There’s a flip side to everything in football. So while the Chiefs’ offseason retooling of their interior offensive line might make quarterback Alex Smith and coach Andy Reid sleep better at night, it’s not a stretch to think the additions could unnerve some linemen.
But if you ask guard Jeff Allen, that’s not the case at all.
In fact, Allen — a two-year starter who missed practically all of last season because of an elbow injury — says he welcomes the addition of Ben Grubbs, who was acquired for a fifth-round pick this year and plays Allen’s position of left guard.
“Part of the business, man,” said Allen, one of 12 holdovers from the Scott Pioli era. “Just excited to get another big body in here … competition never made anybody worse.”
And Allen, who is listed at 6 feet 4 and 307 pounds, is ready to chip in wherever necessary entering his contract season.
“I’m a versatile guy, I can do anything,” Allen said. “Coach Reid’s motto is ‘best five,’ so my goal is to be one of those best five, whether it be right tackle, right guard, left guard, wherever it may be, doesn’t matter.”
Reid told The Star at the NFL’s annual meetings in March that Allen will be given an opportunity to compete for the starting position at right tackle with Donald Stephenson, another fourth-year pro and holdover from the Pioli era.
Allen, who slid over from left guard to right tackle to start the Chiefs’ season last year because of Stephenson’s four-game suspension for performance-enhancing drugs, said he’s been working on getting his footwork down this offseason.
“I’ve been working on a lot of things this offseason, primarily that kick slide, getting back comfortable at tackle because I haven’t done it in a while,” Allen said. “I played one game last year there, but it had been a while before that since I had been out there, so I worked a little more at tackle this offseason.”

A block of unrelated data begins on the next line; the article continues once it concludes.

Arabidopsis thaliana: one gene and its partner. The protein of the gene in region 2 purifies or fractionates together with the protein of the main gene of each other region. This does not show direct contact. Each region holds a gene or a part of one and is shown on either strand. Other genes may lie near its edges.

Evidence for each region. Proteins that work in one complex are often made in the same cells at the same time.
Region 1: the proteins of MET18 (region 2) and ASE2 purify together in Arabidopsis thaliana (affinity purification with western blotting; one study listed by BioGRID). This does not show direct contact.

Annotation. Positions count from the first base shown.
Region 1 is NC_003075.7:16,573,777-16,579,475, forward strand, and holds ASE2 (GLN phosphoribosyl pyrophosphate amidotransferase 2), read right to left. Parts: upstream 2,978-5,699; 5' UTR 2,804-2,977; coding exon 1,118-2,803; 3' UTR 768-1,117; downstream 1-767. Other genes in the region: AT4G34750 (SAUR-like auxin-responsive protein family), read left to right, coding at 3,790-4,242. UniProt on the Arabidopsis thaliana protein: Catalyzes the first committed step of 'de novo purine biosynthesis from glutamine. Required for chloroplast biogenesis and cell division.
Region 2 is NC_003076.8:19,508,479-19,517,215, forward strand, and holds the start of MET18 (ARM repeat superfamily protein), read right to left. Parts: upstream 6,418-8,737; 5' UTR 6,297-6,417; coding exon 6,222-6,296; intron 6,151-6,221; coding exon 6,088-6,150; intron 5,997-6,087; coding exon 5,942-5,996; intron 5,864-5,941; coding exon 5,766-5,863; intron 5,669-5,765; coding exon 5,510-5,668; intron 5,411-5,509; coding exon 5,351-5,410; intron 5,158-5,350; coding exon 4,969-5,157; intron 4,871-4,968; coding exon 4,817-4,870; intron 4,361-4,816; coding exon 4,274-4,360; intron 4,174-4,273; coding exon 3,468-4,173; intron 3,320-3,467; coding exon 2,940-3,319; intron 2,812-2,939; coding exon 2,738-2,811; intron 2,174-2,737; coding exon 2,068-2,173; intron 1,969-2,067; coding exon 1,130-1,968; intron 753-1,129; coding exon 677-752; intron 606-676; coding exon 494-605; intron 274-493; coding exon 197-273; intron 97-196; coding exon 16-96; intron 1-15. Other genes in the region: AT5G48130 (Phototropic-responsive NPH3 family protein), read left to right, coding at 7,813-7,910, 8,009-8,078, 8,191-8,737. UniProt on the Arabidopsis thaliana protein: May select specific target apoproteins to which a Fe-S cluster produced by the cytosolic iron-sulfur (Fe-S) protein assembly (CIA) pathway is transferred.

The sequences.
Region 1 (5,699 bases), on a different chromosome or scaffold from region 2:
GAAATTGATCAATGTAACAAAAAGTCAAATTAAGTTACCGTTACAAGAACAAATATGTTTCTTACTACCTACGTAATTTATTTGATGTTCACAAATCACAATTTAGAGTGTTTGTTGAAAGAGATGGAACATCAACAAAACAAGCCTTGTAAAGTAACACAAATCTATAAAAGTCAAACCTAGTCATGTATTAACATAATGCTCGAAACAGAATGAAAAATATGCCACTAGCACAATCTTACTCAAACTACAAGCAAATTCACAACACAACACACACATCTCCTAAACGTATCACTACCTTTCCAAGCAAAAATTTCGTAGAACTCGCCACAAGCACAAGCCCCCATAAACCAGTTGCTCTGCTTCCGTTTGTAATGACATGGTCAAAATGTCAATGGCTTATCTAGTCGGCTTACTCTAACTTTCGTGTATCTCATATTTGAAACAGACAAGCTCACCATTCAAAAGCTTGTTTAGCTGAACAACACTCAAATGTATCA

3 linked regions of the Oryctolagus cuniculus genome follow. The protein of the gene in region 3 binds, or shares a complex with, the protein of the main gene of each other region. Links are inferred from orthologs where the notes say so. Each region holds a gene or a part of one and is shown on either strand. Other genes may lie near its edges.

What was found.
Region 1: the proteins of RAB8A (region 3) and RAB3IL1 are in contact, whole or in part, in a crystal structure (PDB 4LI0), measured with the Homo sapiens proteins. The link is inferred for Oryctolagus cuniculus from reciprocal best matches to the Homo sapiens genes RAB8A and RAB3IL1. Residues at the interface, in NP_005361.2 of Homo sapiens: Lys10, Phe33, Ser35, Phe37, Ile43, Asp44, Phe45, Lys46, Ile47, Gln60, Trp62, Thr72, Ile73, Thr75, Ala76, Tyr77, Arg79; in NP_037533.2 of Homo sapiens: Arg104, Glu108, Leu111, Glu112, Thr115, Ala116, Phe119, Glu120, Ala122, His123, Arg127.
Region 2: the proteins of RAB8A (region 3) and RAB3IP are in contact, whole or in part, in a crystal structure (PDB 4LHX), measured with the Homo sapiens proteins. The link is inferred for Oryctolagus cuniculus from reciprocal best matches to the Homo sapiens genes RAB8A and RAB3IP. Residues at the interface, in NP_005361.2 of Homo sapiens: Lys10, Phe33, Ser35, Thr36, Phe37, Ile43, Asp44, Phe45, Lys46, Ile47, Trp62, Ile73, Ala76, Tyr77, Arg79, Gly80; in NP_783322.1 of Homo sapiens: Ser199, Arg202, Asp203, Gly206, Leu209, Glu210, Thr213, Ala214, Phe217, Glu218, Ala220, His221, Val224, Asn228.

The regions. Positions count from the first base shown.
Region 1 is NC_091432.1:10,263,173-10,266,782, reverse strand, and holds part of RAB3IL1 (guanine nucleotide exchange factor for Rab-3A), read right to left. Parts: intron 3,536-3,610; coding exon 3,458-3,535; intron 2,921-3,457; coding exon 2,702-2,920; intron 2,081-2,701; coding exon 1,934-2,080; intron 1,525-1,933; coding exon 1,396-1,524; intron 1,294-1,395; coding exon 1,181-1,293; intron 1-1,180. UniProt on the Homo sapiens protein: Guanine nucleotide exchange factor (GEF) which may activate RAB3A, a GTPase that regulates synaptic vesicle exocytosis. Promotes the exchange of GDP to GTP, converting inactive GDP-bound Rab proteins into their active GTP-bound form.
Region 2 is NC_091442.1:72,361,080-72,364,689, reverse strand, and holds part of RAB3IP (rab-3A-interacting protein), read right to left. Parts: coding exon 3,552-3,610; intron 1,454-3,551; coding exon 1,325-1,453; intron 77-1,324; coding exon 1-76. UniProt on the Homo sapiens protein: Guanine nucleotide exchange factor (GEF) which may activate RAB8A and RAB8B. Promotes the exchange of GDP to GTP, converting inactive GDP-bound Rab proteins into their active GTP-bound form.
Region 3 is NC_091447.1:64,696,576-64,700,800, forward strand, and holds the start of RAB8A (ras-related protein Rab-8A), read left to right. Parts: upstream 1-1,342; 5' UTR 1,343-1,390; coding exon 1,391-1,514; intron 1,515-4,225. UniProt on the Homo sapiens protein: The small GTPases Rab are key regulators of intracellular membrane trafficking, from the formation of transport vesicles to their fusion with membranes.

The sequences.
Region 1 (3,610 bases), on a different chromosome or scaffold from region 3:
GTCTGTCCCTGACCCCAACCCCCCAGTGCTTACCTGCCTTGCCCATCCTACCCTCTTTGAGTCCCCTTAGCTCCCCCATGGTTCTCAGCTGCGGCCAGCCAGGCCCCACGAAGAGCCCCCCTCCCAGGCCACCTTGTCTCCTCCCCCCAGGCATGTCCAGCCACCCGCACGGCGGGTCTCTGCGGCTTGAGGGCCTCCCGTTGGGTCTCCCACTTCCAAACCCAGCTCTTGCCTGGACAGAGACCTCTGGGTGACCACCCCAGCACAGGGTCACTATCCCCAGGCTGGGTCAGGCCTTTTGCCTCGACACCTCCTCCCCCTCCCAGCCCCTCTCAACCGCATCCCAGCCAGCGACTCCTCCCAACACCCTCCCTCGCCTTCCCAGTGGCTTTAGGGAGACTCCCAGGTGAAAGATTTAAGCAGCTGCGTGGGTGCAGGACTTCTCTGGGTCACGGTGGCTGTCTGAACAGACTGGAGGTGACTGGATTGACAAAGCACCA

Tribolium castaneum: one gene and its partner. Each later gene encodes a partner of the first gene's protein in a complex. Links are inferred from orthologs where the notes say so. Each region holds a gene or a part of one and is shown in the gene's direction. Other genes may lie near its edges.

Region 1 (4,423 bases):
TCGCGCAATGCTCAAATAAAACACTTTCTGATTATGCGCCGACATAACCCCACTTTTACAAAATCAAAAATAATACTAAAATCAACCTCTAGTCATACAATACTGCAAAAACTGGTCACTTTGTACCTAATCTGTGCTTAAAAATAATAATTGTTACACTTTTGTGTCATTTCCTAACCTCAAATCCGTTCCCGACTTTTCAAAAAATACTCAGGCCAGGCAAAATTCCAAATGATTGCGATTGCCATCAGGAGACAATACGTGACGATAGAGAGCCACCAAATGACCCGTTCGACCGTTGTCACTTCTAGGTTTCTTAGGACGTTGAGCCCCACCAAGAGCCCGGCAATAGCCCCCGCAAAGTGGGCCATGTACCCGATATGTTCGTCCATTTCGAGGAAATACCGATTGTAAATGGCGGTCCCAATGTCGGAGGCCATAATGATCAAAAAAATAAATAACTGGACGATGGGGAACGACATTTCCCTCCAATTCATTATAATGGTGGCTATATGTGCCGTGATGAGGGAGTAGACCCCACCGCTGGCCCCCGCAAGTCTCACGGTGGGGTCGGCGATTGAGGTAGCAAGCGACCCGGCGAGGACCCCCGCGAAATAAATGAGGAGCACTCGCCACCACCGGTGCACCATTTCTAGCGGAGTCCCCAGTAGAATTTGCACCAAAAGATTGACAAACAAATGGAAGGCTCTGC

Allen said he’s also been working on his snapping this offseason. The Chiefs’ starter at center last year, Rodney Hudson, departed to Oakland in free agency, leaving 2013 sixth-round pick Eric Kush and 2015 second-round pick Mitch Morse at the position.
That said, if Allen does get some work at center, he could be well-positioned to be a super-utility sort if he doesn’t beat out Stephenson at right tackle. That’s a big task, and few can do it, but Allen doesn’t mind having his plate full.
“I wouldn’t say it’s a challenge — I’ve been doing this my entire career,” Allen said. “It’s something that I’m accustomed to, so it’s not like it’s a big change for me. I’m used to being able to play one spot and switch to a different spot. A whole part of my game is versatility. The more you can do, the better. If I can’t play left guard, hey, try to put me somewhere else.”
The biggest key to Allen having the kind of season he wants is his recovery from the elbow injury that ended his season a year ago. He says he’s been training hard for six weeks, and is now bench pressing more after spending the offseason working with head strength coach Barry Rubin.
“No restrictions, I’m 100 percent,” Allen said. “I feel as good as I’ve felt in my entire career. I’m stronger, faster, a little bit more lean. So it will be pretty good for me.”
Reid also had positive things to say about Allen during the outset of the Chiefs’ offseason training program in mid-April.
“Jeff is back and doing everything,” Reid said. “Looks good, very good.”
Allen, who has started 28 games in his career — including 14 during Reid’s first season with the Chiefs in 2013, when they went 11-5 and made the playoffs — is hopeful he can continue to catch Reid’s eye, even with a two-time Pro Bowler in Grubbs now in the mix at his old position.
“Coach Reid knows what I can do,” Allen said. “He says the best five (will) play, and I believe him. So I’m going to go out and compete and give myself a chance.”